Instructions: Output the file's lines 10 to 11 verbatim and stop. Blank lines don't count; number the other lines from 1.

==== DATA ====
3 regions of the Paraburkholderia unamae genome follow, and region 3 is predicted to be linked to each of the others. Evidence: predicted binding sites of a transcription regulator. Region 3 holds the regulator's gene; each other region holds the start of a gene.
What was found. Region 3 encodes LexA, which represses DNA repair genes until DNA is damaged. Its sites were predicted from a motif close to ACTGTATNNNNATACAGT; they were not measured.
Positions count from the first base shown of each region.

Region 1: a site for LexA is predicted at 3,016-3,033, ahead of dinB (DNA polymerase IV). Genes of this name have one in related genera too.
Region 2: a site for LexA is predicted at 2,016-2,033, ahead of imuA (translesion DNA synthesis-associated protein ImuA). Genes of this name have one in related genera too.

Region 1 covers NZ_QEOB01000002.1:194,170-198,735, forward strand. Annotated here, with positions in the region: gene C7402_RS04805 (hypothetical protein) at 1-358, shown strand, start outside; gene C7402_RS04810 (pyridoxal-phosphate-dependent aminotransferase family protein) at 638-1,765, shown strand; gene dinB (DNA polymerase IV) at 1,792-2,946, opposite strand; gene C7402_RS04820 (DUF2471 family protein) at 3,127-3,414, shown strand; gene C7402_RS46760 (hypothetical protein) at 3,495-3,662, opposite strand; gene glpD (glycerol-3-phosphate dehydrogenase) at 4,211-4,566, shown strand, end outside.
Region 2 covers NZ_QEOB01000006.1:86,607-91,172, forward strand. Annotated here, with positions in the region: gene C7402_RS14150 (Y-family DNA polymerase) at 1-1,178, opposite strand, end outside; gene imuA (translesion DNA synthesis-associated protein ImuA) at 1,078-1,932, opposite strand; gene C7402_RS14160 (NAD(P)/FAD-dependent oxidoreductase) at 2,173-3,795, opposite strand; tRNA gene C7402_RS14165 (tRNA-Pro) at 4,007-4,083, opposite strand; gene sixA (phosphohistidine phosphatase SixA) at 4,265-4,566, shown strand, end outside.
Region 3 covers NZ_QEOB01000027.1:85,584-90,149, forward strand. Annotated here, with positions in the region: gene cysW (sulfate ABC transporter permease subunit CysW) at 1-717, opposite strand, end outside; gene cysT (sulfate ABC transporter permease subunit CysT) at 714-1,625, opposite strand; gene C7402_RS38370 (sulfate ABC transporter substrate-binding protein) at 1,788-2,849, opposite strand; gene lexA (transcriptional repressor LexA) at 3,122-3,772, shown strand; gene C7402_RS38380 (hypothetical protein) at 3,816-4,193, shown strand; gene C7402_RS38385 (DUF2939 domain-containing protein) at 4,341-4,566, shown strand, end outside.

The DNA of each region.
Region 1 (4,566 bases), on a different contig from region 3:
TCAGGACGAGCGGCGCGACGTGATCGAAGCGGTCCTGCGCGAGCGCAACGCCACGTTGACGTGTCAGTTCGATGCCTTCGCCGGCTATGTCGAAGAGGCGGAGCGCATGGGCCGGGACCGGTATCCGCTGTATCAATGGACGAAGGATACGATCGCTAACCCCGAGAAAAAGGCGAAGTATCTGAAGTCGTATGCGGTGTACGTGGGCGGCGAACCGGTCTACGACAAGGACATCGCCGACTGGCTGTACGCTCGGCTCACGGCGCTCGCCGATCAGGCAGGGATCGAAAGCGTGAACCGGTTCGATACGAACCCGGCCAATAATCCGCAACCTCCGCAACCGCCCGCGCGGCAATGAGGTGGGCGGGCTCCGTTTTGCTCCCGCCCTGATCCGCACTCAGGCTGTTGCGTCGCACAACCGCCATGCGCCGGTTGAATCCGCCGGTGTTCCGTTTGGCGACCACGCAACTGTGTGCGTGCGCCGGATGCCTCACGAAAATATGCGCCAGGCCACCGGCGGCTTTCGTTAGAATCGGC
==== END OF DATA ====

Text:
Region 1 (4,566 bases), on a different contig from region 3:
TCAGGACGAGCGGCGCGACGTGATCGAAGCGGTCCTGCGCGAGCGCAACGCCACGTTGACGTGTCAGTTCGATGCCTTCGCCGGCTATGTCGAAGAGGCGGAGCGCATGGGCCGGGACCGGTATCCGCTGTATCAATGGACGAAGGATACGATCGCTAACCCCGAGAAAAAGGCGAAGTATCTGAAGTCGTATGCGGTGTACGTGGGCGGCGAACCGGTCTACGACAAGGACATCGCCGACTGGCTGTACGCTCGGCTCACGGCGCTCGCCGATCAGGCAGGGATCGAAAGCGTGAACCGGTTCGATACGAACCCGGCCAATAATCCGCAACCTCCGCAACCGCCCGCGCGGCAATGAGGTGGGCGGGCTCCGTTTTGCTCCCGCCCTGATCCGCACTCAGGCTGTTGCGTCGCACAACCGCCATGCGCCGGTTGAATCCGCCGGTGTTCCGTTTGGCGACCACGCAACTGTGTGCGTGCGCCGGATGCCTCACGAAAATATGCGCCAGGCCACCGGCGGCTTTCGTTAGAATCGGC